They have since broadened their line of rifles to include almost every size and type of rifle imaginable.
The Stag 10 Marksman rifle that we are looking at today is a large-frame AR chambered in the powerful 308 Winchester.
The rifle comes with either a sixteen-inch or twenty-inch barrel, we will be testing the latter.
The Stag 10 uses traditional SR-25 pattern magazines, it also includes furniture by Magpul. The PRS Gen 3 buttstock makes customization of the Stag10 a little easier. The rifle uses a Stag Arms two-stage trigger as well as a VG6 Gamma muzzle brake threaded to the muzzle.
A full-length handguard and optics rail allows the installation of countless accessories and optic options.
The Stag 10 is a derivative of countless design advancements over the years, and like most Stag Arms models, it is also available in a left-handed model as well. With its 20-inch barrel, the Stag 10 takes full advantage of the powerful 308 cartridge.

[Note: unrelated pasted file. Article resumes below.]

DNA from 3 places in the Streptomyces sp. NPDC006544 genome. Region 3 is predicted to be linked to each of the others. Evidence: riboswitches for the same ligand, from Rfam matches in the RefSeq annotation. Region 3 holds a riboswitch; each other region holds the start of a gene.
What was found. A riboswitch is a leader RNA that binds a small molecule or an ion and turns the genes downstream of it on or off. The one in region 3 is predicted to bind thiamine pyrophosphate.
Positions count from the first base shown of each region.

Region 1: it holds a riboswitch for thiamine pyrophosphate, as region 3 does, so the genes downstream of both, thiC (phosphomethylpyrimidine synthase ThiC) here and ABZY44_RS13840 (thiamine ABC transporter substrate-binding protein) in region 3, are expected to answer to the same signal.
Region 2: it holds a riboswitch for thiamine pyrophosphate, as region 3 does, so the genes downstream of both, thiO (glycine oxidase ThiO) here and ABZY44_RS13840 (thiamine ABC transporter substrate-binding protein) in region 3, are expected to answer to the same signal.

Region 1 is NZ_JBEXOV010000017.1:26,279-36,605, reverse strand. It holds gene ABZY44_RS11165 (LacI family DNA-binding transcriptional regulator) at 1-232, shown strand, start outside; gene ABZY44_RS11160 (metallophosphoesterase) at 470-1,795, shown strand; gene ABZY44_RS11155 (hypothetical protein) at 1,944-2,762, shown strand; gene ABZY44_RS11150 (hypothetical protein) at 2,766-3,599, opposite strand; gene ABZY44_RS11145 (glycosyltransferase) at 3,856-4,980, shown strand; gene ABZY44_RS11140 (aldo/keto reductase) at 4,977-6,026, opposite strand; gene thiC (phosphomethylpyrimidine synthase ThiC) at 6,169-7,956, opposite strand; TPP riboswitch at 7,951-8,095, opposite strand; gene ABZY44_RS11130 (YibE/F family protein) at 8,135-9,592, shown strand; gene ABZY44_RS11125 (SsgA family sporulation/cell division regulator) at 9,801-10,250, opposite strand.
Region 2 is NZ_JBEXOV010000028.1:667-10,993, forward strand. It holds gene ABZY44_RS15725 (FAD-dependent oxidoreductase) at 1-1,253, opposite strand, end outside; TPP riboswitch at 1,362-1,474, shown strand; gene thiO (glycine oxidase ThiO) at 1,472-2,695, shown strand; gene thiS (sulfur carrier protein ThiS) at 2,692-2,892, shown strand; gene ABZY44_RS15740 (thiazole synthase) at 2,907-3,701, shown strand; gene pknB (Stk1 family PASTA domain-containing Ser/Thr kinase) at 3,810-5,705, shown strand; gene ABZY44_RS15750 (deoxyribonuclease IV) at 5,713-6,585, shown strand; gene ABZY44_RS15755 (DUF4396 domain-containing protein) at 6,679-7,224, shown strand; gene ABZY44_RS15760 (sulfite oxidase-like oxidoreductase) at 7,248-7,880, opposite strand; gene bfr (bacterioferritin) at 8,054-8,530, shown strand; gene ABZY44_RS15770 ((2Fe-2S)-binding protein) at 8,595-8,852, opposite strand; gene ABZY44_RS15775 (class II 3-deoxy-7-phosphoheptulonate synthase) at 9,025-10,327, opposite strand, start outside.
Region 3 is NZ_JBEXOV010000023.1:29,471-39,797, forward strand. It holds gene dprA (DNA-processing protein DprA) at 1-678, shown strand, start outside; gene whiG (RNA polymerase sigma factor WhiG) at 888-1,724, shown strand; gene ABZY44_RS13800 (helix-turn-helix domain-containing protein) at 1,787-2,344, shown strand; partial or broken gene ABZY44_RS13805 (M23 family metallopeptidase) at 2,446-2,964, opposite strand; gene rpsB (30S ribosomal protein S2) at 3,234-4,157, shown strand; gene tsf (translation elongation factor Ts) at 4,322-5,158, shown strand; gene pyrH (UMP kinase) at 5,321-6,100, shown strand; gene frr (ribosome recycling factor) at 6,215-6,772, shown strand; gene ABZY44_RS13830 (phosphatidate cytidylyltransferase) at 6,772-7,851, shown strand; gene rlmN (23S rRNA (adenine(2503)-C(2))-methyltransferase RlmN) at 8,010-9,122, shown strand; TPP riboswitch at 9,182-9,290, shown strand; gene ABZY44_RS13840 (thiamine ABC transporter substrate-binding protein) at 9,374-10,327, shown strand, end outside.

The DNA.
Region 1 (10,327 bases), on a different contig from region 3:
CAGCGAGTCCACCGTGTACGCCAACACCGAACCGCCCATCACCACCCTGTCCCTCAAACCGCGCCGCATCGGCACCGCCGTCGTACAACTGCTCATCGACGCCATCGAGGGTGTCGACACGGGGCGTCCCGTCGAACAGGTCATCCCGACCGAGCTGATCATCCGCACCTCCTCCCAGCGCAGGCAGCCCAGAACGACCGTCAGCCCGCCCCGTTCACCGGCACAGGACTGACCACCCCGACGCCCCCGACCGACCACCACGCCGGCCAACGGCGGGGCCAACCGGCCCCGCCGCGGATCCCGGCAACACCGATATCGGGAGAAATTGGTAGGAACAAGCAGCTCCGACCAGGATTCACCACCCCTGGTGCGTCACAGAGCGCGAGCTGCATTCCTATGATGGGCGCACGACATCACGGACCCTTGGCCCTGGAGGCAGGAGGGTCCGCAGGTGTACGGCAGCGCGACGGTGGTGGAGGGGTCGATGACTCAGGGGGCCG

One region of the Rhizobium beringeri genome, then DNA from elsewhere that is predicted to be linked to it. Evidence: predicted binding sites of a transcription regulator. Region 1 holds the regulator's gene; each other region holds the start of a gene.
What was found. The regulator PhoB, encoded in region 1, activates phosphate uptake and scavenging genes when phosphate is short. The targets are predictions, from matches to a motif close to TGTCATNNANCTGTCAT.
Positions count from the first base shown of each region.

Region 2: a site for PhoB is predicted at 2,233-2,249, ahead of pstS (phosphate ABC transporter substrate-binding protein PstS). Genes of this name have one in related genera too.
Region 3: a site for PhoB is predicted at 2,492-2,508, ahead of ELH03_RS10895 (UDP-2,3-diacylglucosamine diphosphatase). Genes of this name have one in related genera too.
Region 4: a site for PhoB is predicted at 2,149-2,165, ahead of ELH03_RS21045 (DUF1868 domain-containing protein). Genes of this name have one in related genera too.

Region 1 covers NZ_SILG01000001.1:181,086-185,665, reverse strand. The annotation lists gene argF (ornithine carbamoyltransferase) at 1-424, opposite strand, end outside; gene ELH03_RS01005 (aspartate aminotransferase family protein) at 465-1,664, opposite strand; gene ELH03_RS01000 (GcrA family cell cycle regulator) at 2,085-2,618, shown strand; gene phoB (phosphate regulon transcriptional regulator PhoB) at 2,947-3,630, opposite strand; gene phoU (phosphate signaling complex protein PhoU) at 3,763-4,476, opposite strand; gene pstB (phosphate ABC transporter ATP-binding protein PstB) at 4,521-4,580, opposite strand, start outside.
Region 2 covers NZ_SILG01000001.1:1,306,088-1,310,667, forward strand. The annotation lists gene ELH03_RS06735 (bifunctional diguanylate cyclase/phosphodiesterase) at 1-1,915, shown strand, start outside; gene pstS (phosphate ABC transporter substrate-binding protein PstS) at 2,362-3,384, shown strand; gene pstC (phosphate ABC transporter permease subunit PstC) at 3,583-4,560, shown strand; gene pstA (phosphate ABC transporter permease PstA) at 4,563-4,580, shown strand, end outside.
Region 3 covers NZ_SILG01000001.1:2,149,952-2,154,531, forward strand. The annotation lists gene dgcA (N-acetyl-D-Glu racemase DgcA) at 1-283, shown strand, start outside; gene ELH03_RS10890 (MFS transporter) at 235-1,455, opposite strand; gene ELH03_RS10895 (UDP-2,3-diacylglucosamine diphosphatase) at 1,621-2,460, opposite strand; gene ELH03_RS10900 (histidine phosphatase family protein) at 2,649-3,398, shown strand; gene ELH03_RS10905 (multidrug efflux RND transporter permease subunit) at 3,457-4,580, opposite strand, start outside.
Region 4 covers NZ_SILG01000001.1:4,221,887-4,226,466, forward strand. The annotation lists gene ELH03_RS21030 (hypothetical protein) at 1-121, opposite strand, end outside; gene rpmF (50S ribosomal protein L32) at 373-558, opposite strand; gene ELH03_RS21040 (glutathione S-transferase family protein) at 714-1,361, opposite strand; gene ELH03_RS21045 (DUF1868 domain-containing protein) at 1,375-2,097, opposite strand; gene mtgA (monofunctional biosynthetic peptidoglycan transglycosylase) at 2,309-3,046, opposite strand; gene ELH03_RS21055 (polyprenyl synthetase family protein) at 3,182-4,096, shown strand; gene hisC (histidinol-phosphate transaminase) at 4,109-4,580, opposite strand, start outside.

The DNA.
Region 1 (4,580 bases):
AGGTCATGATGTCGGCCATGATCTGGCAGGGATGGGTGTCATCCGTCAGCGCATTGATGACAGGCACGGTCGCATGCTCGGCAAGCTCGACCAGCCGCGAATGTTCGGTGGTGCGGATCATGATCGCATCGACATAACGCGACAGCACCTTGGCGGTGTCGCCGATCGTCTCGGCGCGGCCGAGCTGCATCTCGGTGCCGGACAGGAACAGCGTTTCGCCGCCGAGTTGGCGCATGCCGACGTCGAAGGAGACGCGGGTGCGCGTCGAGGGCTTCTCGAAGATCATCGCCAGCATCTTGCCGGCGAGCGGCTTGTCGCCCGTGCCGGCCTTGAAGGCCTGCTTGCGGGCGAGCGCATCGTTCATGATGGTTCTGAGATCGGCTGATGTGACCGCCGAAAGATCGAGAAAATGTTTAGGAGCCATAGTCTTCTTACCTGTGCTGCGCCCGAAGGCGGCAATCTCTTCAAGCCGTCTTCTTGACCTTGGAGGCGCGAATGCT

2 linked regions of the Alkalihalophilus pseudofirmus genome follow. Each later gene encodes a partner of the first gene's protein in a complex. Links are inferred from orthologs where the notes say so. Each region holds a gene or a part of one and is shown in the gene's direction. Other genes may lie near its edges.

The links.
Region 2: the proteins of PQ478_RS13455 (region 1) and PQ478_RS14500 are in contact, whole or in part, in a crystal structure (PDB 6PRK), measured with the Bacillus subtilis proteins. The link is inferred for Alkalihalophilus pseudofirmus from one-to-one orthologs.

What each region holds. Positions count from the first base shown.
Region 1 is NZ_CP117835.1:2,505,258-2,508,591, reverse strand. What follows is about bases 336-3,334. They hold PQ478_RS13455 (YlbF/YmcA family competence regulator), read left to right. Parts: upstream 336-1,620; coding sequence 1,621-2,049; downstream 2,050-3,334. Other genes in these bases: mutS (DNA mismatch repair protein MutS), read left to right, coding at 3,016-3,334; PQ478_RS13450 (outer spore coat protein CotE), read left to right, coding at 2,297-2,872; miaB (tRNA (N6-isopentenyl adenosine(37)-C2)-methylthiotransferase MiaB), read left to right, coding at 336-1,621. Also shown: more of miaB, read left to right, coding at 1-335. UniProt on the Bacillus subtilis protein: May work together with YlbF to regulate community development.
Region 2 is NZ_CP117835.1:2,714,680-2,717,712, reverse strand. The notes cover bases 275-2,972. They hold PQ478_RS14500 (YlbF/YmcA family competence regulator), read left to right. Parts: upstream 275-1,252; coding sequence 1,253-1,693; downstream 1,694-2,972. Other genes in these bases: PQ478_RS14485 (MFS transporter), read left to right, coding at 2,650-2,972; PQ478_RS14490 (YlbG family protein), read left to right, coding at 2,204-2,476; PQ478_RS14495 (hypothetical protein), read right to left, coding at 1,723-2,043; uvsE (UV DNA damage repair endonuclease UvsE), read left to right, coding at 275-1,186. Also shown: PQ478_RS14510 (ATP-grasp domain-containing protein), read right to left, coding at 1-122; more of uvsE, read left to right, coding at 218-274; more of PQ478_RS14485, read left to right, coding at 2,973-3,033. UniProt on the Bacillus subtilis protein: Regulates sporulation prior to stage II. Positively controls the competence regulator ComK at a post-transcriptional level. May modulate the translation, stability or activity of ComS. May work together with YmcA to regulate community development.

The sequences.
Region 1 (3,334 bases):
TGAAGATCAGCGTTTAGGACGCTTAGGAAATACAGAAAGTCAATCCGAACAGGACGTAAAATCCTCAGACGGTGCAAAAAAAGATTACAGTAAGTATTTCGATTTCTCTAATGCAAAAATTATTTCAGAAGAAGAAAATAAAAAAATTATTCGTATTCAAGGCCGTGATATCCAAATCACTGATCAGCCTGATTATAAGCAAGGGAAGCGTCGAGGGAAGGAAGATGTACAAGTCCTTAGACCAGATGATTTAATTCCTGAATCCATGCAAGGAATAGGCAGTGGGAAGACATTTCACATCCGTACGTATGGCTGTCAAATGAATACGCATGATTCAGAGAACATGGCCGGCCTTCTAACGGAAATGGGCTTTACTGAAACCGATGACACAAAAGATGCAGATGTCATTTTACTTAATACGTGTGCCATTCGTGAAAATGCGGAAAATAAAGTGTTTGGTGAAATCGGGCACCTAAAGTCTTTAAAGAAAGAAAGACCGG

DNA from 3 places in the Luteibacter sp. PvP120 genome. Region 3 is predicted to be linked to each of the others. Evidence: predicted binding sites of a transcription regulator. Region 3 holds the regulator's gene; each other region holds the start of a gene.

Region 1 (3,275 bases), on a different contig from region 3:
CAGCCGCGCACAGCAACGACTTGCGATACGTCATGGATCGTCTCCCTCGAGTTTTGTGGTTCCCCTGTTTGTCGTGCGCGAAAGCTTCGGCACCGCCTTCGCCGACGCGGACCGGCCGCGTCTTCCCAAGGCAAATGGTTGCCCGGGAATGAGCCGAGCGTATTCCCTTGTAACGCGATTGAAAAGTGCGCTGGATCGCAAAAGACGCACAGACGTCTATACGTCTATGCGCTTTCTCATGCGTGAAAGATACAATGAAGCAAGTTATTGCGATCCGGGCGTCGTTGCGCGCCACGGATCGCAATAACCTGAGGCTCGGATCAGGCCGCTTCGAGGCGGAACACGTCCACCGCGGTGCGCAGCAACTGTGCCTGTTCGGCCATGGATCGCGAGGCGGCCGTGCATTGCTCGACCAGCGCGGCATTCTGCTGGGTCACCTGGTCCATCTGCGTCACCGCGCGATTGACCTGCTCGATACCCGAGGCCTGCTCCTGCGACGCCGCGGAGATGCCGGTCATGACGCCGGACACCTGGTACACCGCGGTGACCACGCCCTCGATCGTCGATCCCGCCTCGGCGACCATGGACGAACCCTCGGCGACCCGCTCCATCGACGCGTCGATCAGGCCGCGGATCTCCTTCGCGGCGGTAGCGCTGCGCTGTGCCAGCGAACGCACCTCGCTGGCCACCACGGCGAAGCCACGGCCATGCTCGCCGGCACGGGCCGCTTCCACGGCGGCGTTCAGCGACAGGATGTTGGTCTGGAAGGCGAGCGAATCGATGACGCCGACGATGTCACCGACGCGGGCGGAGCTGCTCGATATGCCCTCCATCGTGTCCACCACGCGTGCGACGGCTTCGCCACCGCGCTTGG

It does this while still retaining the features that make the AR-type rifle so desirable, and so many of its parts are interchangeable with the adult tinker toys that the AR-type rifle has become.
Stag Arms began doing business in the state of Connecticut, like many firearms companies that began on the East Coast.
But as we all know, these states have been far less than friendly to the 2A community. Stag Arms has since moved its operation to the much friendlier state of Wyoming, where it continues to thrive.
Let’s take a look at the major aspects of the Stag 10.
The direct impingement action of the AR-type rifle has become one of the most common in America. There are some great benefits to it, particularly a tried and proven design with countless subject tests.